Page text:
Mrs Nuttall was one of the great pioneers of Mexican archaeology and for 25 years Honorary Professor of Archaeology at the National Museum of Mexico. Her work is commemorated in the name of the Codex Nuttall, the great Mixtec manuscript. She donated the ‘dressed fleas’ to the Parasitology Library (a more obviously appropriate home) which was eventually absorbed into the Medical Library. The further enquiries she mentioned have now been undertaken by staff there who have uncovered a long history of flea art originating in Mexican convents and taken up by the general tourist trade. Further research has to contend with the dubious hits resulting from Internet searches on ‘fleas nuns Mexico’. Challenges remain. How should the fleas be catalogued, where should they finally reside and how best can they be preserved? Perhaps most challenging is discussing this without using the phrase ‘up to scratch’.

fleas

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Exhibitions current and forthcoming

Visible language: Dante in text & image, an exhibition celebrating the ways in which the works of Dante Alighieri (1265-1321) have been interpreted in text and image over seven centuries of book production, remains on view in the University Library’s Exhibition Centre until 1 July. It is open between 9.00 and 18.00, Mondays to Fridays, and from 9.00 to 16.30 on Saturdays.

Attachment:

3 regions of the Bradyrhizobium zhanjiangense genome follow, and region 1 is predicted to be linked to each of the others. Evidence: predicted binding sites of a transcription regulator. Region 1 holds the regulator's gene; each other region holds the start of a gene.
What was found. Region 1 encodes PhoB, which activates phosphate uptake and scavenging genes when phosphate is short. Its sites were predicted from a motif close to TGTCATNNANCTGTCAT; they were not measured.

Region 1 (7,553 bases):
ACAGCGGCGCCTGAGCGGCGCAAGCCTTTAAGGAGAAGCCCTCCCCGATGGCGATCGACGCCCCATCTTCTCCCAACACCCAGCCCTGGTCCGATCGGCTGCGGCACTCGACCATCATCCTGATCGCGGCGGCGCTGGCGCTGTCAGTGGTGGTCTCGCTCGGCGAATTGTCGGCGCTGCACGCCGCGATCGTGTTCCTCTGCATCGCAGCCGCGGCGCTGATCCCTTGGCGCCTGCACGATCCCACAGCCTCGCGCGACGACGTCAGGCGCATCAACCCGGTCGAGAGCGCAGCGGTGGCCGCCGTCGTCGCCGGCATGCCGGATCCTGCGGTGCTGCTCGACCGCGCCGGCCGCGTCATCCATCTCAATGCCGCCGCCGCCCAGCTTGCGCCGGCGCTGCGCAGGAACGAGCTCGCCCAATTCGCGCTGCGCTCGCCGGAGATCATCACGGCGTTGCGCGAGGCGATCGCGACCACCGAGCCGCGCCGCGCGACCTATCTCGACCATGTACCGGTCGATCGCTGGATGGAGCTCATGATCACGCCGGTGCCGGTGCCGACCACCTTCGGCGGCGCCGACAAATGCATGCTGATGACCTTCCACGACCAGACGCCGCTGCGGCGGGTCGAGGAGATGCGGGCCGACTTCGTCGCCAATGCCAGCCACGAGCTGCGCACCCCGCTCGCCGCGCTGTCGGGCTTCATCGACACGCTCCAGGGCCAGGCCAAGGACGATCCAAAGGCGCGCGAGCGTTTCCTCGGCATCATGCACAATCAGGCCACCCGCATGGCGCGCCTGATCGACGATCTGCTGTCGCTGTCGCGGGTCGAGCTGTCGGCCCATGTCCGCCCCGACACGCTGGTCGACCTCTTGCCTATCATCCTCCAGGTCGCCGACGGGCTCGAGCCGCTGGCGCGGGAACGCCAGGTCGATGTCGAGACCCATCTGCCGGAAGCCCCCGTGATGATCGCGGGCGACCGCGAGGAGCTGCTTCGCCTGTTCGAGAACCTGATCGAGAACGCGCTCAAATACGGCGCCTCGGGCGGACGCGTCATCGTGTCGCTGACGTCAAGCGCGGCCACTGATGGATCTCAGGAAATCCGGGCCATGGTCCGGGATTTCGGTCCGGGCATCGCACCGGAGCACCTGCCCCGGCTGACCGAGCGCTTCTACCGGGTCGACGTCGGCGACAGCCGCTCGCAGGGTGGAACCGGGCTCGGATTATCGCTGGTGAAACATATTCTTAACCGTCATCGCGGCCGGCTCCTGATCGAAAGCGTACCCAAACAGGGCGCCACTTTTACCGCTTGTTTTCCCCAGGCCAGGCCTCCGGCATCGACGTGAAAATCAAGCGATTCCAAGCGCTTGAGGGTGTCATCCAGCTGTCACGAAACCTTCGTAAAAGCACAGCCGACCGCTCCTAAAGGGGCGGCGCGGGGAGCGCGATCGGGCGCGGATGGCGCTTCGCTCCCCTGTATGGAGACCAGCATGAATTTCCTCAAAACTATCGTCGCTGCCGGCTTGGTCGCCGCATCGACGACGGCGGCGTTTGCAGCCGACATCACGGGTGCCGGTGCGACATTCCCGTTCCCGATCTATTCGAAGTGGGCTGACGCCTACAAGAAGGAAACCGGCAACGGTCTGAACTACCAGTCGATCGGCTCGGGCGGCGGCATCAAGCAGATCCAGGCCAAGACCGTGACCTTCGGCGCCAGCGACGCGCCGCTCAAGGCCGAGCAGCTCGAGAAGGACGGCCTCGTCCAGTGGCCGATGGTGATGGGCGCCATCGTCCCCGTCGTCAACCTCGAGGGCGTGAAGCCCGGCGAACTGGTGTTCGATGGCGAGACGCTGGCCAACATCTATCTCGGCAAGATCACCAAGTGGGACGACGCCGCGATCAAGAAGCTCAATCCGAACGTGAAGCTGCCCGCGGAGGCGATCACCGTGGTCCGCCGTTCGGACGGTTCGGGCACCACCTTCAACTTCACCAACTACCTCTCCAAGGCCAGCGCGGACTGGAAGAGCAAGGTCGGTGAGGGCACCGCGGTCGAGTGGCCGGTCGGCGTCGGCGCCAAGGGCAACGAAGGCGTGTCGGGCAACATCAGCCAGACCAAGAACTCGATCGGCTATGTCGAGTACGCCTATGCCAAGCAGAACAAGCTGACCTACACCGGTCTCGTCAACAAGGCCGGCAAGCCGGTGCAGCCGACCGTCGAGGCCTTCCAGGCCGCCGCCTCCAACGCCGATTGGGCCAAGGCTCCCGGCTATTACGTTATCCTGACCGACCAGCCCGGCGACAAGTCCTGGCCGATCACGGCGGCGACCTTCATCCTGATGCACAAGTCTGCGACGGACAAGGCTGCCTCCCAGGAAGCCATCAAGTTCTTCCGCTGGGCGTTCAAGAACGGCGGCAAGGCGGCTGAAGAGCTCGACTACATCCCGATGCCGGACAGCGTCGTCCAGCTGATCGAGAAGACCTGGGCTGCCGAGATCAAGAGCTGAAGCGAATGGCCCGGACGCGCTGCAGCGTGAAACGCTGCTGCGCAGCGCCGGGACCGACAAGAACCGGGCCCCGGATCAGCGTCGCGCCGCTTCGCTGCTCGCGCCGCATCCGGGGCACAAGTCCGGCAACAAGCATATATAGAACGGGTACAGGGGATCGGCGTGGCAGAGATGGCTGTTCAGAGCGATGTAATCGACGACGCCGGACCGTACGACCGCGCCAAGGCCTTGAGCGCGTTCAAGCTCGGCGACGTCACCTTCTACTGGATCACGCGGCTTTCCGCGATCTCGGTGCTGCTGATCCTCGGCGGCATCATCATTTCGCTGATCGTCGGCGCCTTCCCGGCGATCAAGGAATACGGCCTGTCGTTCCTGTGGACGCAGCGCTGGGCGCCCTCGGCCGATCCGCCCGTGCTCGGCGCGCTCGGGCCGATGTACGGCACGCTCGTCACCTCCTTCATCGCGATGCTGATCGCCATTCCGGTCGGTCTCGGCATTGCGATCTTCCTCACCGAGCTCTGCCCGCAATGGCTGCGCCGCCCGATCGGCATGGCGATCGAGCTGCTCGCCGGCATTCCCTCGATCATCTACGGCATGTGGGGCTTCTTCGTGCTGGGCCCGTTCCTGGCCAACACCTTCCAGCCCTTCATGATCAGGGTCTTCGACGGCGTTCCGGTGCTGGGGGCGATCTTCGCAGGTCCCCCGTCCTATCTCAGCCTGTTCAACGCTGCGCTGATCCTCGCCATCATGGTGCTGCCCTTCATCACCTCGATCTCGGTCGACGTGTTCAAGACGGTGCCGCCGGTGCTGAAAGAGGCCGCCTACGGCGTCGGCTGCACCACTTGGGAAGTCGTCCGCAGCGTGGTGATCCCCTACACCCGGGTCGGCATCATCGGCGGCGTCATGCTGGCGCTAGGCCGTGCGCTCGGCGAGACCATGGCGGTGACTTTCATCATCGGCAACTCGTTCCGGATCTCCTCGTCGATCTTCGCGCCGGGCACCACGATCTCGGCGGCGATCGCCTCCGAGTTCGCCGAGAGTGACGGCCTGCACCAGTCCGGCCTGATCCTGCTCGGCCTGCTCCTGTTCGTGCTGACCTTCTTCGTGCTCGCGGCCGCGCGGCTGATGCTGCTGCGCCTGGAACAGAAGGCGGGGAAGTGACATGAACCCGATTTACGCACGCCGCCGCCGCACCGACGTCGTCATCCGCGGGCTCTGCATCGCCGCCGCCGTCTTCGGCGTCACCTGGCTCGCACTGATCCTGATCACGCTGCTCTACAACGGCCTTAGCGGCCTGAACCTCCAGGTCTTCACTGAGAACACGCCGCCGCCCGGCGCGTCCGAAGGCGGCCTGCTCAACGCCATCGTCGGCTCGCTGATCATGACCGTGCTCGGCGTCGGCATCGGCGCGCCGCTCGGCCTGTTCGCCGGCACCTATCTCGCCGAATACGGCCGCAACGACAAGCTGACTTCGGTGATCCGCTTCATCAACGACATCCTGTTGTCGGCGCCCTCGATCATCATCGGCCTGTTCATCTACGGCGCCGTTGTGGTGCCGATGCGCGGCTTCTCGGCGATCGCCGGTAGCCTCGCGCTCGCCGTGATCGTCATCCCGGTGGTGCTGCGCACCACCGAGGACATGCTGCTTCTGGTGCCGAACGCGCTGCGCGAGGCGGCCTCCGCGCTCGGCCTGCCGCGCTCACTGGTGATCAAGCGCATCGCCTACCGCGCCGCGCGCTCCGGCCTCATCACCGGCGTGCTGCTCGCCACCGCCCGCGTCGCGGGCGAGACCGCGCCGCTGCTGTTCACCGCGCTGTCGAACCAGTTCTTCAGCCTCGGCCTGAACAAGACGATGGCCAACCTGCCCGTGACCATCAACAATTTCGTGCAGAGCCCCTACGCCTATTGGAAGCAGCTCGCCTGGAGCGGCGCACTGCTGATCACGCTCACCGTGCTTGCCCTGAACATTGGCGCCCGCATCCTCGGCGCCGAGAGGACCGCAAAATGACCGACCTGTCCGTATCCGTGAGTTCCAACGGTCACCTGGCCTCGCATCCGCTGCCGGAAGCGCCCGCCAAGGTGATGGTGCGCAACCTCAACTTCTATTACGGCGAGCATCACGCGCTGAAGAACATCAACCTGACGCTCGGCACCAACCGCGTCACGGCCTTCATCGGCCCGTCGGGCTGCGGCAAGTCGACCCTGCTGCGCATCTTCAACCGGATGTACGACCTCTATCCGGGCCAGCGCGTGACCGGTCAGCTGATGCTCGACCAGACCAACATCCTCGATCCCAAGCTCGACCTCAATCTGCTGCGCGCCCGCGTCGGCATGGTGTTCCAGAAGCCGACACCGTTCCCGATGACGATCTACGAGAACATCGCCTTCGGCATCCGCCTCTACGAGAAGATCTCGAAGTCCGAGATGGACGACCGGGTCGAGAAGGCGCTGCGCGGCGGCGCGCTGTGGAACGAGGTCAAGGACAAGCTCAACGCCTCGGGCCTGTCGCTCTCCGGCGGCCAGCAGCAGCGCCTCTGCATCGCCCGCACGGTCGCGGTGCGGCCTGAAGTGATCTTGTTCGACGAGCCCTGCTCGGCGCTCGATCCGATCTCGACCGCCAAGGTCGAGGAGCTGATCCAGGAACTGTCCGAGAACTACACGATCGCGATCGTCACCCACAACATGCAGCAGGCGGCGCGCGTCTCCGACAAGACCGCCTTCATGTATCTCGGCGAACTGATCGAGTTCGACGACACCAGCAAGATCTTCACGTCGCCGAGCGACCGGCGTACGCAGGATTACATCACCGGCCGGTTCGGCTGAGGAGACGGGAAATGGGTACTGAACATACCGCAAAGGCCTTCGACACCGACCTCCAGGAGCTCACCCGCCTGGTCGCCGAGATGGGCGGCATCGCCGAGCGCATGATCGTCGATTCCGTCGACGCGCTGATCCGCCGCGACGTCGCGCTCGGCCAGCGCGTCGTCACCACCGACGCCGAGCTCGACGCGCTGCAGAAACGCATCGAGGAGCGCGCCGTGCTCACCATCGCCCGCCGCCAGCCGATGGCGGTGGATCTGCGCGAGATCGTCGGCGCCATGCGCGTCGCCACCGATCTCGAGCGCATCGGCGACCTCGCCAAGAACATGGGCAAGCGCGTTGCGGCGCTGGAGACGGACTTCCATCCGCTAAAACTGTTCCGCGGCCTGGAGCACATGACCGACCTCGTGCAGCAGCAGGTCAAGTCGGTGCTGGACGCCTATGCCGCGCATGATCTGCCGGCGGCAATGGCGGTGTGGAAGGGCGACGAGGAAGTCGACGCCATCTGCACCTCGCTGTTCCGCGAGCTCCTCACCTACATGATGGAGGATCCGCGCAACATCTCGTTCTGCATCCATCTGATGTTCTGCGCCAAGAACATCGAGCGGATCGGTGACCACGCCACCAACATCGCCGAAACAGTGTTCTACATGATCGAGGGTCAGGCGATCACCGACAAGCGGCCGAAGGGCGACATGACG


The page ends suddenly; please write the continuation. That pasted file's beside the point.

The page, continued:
A new exhibition, Unregulated printing, will open on 18 July and run until 16 December (closed 28 August and 18-25 September inclusive) with the same opening hours. It will feature the work of private presses from all over the English-speaking world from 1950 to date, with particular attention to the Rampant Lions and Gehenna Presses. A full description will appear in the October Readers’ Newsletter.

 

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The Friends of Cambridge University Library

Forthcoming event, to be held in the Morison Room, University Library:

Wednesday 17 May 2006, at 17.00

George G ömöri

‘Hungarica in the University Library and college libraries before 1800’

George Gömöri, lately a University teaching officer in Polish and Hungarian, will examine collections of printed books from Hungary in Cambridg e libraries.

Members pay at a special rate of £2.50 a head. Non-members are welcome; the admission charge is £3.50. All talks are free to junior members of the University of Cambridge. Tea will be served at 16.30.

 

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The Sandars lectures 2006

This year’s Sandars lectures in bibliography will be given by Professor James H. Marrow, Professor of Art and Archaeology at Princeton University and Honorary Keeper of Northern European Illuminated Manuscripts at the Fitzwilliam Museum. His lecture series is entitled 'Word – Diagram – Picture: the shape of meaning in medieval books'. The individual lectures all take place at 17.00 in the McCrum Theatre, Corpus Christi College. Their titles and dates are: The sacred book: In principio erat verbum (11 May); Diagrams of meaning: the architecture of thought (16 May); Picturing meaning in the late Middle Ages (18 May).

 

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CAMBRIDGE UNIVERSITY LIBRARY
Editor: Stephen Hills ISSN:1360-9033